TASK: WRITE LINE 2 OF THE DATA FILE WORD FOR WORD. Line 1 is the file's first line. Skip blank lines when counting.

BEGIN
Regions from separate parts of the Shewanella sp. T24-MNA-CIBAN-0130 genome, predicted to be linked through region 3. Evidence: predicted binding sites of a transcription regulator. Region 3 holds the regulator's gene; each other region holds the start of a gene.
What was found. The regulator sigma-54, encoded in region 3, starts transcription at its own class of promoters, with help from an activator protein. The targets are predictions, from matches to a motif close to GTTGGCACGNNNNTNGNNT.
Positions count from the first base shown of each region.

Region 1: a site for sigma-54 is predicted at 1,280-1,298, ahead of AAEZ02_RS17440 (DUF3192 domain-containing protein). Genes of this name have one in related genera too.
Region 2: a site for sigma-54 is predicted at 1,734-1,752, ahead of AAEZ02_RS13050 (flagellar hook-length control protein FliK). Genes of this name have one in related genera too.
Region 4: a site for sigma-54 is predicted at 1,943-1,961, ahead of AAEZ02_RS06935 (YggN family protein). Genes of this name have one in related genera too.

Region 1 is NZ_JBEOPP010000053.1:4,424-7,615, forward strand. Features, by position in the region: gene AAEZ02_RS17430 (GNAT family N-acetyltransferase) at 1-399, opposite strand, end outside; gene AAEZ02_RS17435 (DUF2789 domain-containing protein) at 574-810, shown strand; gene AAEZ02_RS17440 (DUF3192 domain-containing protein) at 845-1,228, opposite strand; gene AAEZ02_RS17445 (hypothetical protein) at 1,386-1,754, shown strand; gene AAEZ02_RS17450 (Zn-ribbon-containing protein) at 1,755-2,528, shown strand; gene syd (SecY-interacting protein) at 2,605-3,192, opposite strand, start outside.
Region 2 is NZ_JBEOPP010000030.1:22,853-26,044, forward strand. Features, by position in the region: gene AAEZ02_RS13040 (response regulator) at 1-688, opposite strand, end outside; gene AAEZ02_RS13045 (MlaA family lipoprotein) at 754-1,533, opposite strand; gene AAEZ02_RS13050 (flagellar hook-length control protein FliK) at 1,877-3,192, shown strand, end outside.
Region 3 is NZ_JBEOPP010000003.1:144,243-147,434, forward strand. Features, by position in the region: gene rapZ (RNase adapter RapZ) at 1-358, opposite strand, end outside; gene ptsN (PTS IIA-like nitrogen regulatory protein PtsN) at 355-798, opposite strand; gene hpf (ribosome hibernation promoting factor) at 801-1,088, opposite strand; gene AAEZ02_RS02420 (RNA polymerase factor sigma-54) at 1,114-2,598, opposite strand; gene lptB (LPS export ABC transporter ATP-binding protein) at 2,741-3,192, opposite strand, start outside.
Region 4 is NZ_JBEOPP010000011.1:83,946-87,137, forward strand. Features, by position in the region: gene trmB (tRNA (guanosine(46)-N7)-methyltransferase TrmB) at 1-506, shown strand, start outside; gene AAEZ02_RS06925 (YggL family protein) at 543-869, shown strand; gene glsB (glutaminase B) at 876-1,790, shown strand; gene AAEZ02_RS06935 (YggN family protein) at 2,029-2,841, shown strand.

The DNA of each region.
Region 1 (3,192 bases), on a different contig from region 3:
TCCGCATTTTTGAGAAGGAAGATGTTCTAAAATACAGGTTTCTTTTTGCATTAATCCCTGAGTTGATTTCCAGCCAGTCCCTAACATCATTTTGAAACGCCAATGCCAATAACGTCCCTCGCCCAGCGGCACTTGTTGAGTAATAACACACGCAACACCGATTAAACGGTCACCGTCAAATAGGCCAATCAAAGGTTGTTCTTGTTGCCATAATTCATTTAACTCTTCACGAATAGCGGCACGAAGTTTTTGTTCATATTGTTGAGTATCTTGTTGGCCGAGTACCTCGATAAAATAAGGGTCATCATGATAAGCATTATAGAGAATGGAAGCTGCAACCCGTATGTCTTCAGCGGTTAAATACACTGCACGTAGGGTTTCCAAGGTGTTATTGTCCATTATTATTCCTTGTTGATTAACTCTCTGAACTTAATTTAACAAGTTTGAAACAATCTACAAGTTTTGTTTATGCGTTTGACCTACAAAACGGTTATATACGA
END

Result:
What was found. The regulator sigma-54, encoded in region 3, starts transcription at its own class of promoters, with help from an activator protein. The targets are predictions, from matches to a motif close to GTTGGCACGNNNNTNGNNT.